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The Open Road: Voice of an Angel

Most of us, when we travel, have our habits. I have a friend who always looks for vintage car museums; another loves pub food and searches the world for the perfect chicken gizzard. Yet another brings home earrings. The first thing that The Open Road's Hal Cannon does when he gets to a new place is check out the want ads. His wife, Teresa Jordan, is looking for something else entirely.

The Open Road: Voice of an Angel
by Teresa Jordan

Listen with RealAudio: Teresa Sings...

It all started one night in the Ukraine. We were traveling with a group from Salt Lake City, en route to our sister city of Chernovtsy. We stopped first in Kiev, and one night we explored a district of steep and twisty cobblestone streets. From somewhere up ahead of us, we could hear the voices of young women singing. We hurried to catch sight of them, but every time we turned a corner, they were gone. We kept climbing until finally, breathing hard, we caught a glimpse of them just before they disappeared around yet another turn: two teenage girls with a half dozen children in tow. They had beautiful voices, but there was something about the place: the cobblestone streets, the stone and plaster buildings that made them sound like angels.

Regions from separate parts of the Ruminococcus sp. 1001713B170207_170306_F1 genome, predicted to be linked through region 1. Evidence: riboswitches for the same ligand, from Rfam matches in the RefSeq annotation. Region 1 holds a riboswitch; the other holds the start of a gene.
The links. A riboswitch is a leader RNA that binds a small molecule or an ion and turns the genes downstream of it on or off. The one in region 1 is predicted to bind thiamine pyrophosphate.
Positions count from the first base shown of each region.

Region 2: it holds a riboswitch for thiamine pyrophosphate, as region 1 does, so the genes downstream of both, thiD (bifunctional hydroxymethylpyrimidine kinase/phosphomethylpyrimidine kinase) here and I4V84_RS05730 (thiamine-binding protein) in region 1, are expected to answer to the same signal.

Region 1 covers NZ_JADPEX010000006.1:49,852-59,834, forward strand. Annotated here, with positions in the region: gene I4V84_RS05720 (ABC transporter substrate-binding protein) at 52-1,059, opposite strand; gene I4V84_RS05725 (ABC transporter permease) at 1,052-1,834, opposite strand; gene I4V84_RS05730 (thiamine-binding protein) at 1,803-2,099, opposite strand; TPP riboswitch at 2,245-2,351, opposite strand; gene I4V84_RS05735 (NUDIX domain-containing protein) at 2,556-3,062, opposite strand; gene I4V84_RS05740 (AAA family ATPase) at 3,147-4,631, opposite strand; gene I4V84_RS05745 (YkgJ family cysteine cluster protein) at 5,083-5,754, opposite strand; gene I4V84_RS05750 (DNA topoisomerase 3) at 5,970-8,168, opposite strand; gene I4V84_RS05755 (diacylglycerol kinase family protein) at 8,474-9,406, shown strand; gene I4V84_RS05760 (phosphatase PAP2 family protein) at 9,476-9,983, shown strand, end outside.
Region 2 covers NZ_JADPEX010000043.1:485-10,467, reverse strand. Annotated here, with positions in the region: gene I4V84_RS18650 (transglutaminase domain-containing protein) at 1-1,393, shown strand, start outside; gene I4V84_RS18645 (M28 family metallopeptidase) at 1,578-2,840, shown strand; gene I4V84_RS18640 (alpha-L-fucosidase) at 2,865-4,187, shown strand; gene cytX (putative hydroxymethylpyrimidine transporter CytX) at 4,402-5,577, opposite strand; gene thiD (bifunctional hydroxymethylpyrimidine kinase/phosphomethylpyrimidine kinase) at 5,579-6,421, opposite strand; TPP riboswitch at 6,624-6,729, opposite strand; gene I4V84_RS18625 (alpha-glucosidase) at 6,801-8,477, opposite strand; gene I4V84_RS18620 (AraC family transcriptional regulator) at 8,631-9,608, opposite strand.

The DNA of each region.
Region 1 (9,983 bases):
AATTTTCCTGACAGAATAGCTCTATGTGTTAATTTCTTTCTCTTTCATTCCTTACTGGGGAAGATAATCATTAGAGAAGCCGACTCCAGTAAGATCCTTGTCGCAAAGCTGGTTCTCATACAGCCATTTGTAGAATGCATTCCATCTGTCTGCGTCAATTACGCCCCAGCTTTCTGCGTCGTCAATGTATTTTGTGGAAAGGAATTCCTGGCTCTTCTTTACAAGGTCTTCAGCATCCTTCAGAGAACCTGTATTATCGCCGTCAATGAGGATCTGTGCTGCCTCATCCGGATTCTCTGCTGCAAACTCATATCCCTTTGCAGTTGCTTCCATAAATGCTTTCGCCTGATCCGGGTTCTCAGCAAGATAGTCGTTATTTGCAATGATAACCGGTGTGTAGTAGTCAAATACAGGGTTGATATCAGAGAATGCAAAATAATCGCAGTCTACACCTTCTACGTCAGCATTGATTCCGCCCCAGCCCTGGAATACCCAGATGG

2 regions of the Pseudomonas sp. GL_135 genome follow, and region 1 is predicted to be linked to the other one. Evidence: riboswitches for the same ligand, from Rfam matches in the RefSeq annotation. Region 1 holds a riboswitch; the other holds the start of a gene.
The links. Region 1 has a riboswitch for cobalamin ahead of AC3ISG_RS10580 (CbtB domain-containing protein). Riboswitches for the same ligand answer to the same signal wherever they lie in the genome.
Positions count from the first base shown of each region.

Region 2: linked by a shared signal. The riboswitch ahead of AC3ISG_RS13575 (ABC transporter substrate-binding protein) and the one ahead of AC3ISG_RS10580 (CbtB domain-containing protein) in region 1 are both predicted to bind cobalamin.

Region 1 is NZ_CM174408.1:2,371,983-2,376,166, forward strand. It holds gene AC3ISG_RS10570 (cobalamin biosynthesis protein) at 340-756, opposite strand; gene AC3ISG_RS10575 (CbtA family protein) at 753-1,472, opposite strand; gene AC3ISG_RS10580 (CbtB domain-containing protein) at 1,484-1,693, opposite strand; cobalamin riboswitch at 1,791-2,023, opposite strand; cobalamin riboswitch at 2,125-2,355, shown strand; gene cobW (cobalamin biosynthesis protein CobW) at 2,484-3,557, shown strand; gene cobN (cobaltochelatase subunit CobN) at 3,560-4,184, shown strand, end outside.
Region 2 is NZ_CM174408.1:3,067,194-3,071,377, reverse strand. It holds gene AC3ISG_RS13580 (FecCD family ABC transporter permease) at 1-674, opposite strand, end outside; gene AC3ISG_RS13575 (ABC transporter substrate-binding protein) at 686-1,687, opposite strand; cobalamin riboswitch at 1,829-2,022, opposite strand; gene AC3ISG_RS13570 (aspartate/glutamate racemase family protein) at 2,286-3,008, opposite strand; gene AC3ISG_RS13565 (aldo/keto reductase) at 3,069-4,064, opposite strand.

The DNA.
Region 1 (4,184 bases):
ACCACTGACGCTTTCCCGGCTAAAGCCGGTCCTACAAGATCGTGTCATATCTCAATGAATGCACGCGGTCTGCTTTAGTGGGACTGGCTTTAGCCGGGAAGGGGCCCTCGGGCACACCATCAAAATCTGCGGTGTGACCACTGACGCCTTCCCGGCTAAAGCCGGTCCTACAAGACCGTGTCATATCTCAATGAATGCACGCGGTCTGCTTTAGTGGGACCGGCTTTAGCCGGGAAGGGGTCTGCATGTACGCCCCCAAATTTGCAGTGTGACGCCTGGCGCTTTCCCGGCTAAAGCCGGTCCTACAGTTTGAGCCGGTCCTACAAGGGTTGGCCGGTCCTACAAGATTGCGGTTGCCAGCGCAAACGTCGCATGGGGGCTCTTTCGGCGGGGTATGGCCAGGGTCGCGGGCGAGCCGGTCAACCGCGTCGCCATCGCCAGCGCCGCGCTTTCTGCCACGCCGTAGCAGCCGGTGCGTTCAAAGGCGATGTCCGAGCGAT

Ever since that night, I've had my eye out -- or rather my ear out -- for the perfect spot to sing, the one that, no matter what sort of voice you have in real life, makes you sound like an angel. Resonant surfaces are the key -- stone or brick or tile. Hotel bathrooms are good, but I prefer something more quirky, like the stone huts Hal and I discovered south of Ely, Nevada.

Life magazine called Highway 50 the "loneliest road in America," and we had turned off it onto an even lonelier road when we came across what looked like six domed houses shaped like beehives, but nearly three stories high and built out of stone. They looked like they might have once housed a lost tribe of hobbits or elves. In fact, they were huge ovens. Back in the last century, they were used to turn whole trees into charcoal in order to fuel the smelters for the mines. Now they are scrubbed clean inside -- and they sound great.

Hal and I almost always have instruments in the car, and no one else was around so...

It's great to find hidden or secret places, because you feel like you can really let loose. Public buildings are tempting, too -- all that marble and those echoey halls. I was reminded of this just a few weeks ago, on a sunny winter Saturday when our friends Meghan Merker and Ron Kane wanted to see the Utah State Capital Building. It's a grand old building perched high over Salt Lake, and inside you can look up into the dome, four stories above, painted like a Utah sky.

The bad thing about singing in a public place is that it is public. When you slaughter an old favorite, people notice. But that's the good thing, too.

I haven't yet found the PERFECT place to sing -- that place that makes you sound like an angel -- and maybe I really don't want to. How could I ever leave? But I did come close once, when Hal and I stumbled across an ancient little church in Glencree, Ireland, just north of Dublin. The church was well taken care of, and yet we had the sense no one had visited it in a long while. Crows lived in the rafters and we sat in a silence broken only by their calls. And then ...

Singing with the birds on the open road, I'm Teresa Jordan for the Savvy Traveler.


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